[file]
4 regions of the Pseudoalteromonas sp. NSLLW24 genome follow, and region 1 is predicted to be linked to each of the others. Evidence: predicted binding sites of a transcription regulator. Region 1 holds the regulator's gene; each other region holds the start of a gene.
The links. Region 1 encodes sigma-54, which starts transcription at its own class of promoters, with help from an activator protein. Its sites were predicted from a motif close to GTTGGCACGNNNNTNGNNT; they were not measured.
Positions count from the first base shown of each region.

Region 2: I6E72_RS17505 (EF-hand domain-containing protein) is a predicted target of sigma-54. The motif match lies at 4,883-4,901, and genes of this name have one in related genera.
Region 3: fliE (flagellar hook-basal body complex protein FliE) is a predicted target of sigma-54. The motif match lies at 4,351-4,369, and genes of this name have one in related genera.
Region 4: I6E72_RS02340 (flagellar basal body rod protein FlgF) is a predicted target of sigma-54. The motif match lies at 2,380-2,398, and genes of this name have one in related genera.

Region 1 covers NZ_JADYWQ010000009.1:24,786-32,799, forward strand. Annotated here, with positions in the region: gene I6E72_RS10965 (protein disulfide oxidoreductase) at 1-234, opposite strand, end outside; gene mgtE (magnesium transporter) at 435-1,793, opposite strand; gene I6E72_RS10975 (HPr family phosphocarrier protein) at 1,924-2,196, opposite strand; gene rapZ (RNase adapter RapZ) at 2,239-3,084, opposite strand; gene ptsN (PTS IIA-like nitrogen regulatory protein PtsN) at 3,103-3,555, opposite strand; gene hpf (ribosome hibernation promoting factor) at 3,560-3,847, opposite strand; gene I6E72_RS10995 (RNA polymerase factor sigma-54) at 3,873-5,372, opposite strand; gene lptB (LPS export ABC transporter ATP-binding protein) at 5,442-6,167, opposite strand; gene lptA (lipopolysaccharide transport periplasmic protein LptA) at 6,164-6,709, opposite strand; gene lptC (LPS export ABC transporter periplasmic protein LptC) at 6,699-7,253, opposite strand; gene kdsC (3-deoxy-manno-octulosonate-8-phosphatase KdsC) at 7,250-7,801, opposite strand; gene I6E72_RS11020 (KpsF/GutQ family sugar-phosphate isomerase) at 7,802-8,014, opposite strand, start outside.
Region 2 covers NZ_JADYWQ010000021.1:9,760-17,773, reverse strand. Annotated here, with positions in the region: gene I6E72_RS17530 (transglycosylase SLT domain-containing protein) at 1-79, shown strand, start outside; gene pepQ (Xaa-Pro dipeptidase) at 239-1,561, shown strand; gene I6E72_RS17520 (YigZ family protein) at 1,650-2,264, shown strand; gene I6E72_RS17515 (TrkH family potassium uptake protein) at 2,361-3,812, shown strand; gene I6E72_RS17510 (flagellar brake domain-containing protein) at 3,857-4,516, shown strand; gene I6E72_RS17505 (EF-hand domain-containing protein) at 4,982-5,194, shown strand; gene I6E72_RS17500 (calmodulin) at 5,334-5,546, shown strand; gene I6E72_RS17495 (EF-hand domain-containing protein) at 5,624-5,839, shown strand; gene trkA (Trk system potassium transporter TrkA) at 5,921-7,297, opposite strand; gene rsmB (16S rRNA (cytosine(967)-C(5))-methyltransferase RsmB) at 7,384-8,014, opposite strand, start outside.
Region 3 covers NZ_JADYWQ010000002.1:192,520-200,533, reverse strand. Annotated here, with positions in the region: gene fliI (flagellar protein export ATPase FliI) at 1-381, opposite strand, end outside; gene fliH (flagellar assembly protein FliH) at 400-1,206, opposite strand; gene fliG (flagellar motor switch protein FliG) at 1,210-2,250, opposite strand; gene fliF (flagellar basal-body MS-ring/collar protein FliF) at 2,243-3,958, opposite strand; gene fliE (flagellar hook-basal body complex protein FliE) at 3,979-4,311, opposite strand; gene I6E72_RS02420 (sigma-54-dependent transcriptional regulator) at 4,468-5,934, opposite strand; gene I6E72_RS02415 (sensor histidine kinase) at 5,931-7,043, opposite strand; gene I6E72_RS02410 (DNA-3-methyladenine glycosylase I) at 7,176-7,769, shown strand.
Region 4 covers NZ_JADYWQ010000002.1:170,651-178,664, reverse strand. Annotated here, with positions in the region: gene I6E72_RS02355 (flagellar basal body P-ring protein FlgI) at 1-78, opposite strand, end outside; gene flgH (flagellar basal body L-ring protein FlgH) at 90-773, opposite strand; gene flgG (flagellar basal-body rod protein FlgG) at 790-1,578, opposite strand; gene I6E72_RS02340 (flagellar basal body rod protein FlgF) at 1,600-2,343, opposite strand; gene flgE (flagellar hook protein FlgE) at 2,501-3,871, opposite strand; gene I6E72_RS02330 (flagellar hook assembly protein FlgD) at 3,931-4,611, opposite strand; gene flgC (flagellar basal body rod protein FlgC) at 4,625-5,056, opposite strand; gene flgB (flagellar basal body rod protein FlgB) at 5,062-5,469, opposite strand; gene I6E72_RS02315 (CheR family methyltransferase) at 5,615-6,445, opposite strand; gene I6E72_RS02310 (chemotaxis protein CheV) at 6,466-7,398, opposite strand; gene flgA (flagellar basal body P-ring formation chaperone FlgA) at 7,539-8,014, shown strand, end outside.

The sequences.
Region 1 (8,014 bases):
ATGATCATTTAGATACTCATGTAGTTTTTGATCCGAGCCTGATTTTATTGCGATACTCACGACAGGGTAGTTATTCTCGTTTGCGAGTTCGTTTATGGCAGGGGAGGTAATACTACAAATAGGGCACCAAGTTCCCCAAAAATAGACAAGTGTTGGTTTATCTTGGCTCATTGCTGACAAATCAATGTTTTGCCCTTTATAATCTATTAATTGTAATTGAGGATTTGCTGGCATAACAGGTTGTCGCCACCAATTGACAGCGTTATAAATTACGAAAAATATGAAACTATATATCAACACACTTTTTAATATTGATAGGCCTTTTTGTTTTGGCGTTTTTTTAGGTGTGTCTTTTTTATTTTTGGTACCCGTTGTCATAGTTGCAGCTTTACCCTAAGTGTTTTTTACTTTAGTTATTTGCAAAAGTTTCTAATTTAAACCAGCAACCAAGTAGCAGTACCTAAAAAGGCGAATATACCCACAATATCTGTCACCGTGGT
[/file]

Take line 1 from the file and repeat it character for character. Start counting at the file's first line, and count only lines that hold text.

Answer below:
4 regions of the Pseudoalteromonas sp. NSLLW24 genome follow, and region 1 is predicted to be linked to each of the others. Evidence: predicted binding sites of a transcription regulator. Region 1 holds the regulator's gene; each other region holds the start of a gene.